BANGKOK — Prime Minister Lee Hsien Loong of Singapore announced on Tuesday that the city-state would hold the first elections in Southeast Asia since the coronavirus pandemic began.
The elections are scheduled for July 10, and Parliament was dissolved on Tuesday to begin the electoral process.
In a televised speech Tuesday, Mr. Lee acknowledged the pandemic’s devastating effect on a country that is, more than most, dependent on a globalized world for its economic security.
“A long struggle lies ahead,” Mr. Lee said. “Singapore has not yet felt the full economic fallout from Covid-19, but it is coming.”
Unemployment will go up, Mr. Lee cautioned, adding that “external uncertainties,” such as the coming American elections and simmering tensions between the United States and China, further complicated the outlook for Singapore.
“To overcome these challenges, we must stand completely united as one people,” Mr. Lee said. “An election now, when things are relatively stable, will clear the decks and give the new government a fresh five-year mandate.”
Elections have to be held by April 2021, and some opposition lawmakers have advised against conducting them while pandemic regulations make normal campaigning impossible. Singapore has criminalized the breaching of its strict social-distancing measures.
Shaking hands will not be allowed during the nine-day campaign period, nor will political rallies, according to the Singaporean electoral authority.
“There is no need to rush into organizing one so soon, especially as the country continues to record hundreds of new daily coronavirus cases,” Teddy Baguilat Jr., the executive director of ASEAN Parliamentarians for Human Rights and a former Philippine member of Parliament, said in a statement.
In the early months of the pandemic, Singapore successfully stifled most local transmission through a meticulous contact-tracing program. But the coronavirus made its way into dormitories where hundreds of thousands of foreign workers live in communal quarters. As of Tuesday, the country had recorded more than 42,400 cases of the coronavirus, most within the foreign worker community.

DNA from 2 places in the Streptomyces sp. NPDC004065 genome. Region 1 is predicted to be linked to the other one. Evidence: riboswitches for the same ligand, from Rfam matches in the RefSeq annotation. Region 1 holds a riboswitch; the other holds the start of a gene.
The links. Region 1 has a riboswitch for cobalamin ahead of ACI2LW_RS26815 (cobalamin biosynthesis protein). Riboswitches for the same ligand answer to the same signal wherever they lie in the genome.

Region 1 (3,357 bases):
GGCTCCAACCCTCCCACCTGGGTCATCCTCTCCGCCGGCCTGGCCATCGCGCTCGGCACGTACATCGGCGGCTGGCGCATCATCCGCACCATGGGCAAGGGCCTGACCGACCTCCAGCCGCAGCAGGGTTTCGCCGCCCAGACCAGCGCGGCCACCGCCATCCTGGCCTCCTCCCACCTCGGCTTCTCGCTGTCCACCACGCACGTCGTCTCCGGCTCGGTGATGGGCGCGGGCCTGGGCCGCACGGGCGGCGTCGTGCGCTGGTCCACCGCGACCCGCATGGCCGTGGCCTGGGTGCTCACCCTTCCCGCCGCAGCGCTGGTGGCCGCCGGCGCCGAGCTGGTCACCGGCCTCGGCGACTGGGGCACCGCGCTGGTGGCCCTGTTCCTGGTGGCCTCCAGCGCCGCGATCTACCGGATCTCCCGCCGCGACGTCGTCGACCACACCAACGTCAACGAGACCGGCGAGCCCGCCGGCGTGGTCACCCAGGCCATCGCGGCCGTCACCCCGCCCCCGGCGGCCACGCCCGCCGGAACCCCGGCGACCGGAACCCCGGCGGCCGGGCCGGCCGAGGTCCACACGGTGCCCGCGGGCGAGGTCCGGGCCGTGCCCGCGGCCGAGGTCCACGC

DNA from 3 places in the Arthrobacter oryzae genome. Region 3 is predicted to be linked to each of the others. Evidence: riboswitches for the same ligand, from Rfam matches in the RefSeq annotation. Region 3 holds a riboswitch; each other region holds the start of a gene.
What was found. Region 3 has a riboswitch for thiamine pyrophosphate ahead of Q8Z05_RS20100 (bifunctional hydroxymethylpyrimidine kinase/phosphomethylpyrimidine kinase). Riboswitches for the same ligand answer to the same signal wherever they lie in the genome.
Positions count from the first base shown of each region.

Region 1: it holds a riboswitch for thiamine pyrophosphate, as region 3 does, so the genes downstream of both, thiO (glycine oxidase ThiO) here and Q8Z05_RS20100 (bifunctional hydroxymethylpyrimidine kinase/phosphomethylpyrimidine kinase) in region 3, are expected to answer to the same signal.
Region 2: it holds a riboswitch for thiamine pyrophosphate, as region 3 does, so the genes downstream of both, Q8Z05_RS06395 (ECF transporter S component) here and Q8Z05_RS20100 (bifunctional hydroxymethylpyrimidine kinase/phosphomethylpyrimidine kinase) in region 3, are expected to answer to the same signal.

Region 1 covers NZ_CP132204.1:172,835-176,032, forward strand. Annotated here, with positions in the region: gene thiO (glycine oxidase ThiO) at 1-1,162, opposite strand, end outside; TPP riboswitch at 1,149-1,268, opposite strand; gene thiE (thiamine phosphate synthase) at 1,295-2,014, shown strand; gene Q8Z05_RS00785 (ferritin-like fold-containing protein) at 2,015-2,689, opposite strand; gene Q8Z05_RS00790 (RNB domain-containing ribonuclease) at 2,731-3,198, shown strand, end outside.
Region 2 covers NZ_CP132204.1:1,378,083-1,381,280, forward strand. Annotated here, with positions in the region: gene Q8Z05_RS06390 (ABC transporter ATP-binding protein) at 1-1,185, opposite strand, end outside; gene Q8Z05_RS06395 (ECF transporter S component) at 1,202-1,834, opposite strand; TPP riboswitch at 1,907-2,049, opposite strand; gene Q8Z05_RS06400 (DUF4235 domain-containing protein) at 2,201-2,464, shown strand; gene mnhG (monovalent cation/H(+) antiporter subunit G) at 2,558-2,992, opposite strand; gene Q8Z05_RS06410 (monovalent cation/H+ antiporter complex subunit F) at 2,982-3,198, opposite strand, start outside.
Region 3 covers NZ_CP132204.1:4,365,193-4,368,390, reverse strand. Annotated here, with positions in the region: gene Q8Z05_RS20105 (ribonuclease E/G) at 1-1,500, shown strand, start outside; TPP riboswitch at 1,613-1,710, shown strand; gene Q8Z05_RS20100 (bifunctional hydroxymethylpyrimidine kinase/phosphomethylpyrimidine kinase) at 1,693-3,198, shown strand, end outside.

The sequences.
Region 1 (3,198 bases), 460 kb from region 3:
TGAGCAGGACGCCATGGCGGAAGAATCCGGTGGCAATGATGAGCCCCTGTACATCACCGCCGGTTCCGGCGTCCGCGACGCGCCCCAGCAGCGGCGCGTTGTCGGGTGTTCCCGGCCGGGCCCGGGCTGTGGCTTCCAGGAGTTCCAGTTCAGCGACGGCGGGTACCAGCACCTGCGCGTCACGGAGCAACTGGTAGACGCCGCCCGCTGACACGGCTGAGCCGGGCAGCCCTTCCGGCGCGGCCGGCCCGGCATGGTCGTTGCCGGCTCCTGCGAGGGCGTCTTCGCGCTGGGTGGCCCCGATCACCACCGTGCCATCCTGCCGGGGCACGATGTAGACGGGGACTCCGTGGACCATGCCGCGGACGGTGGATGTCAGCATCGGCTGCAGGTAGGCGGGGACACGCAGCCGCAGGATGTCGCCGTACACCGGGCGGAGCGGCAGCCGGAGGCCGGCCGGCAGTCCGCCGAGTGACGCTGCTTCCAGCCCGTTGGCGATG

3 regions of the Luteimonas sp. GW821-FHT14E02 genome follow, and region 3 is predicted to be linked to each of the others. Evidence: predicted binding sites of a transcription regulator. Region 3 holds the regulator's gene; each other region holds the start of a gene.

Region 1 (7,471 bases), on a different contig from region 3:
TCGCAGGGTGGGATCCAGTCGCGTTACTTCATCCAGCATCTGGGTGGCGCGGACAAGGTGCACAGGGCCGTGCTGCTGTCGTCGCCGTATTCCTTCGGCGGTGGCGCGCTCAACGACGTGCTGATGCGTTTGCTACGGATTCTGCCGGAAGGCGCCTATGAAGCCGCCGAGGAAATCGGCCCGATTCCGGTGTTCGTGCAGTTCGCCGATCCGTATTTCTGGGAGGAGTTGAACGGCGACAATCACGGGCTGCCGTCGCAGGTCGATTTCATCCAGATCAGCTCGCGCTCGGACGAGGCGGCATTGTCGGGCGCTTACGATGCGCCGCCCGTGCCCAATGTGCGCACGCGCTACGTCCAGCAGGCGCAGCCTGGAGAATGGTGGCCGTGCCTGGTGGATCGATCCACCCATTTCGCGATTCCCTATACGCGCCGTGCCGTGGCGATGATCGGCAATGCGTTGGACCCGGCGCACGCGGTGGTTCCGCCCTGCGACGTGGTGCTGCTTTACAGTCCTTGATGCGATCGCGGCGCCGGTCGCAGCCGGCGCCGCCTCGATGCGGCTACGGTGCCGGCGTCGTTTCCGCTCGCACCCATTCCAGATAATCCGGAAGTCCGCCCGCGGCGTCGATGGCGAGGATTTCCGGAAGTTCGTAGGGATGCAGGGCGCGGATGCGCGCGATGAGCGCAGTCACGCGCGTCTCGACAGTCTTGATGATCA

Singaporean leaders point out that the country has suffered only 26 deaths and that the relatively high caseload is more a function of comprehensive testing than of runaway transmission. Most cases are asymptomatic or very mild.
In his speech on Tuesday, Mr. Lee noted that there was only one patient currently in intensive care. The rate of new cases has declined in recent days, and Singapore has relaxed some of its lockdown measures.
Nevertheless, the pandemic has weighed heavily on the country, which is disproportionately reliant on the international networks that the coronavirus has disrupted. Its economy could contract by 5.8 percent this year, according to a survey by the Monetary Authority of Singapore.
The People’s Action Party — co-founded by Mr. Lee’s father, Lee Kuan Yew, who was prime minister from 1959 to 1990 — has governed Singapore since before it separated from Malaysia to become an independent nation in 1965. It is expected to win the coming elections, as well.
Mr. Lee, 68, has been prime minister since 2004 and has had cancer twice.
“This general election,” he said, “will be like no other that we have experienced.”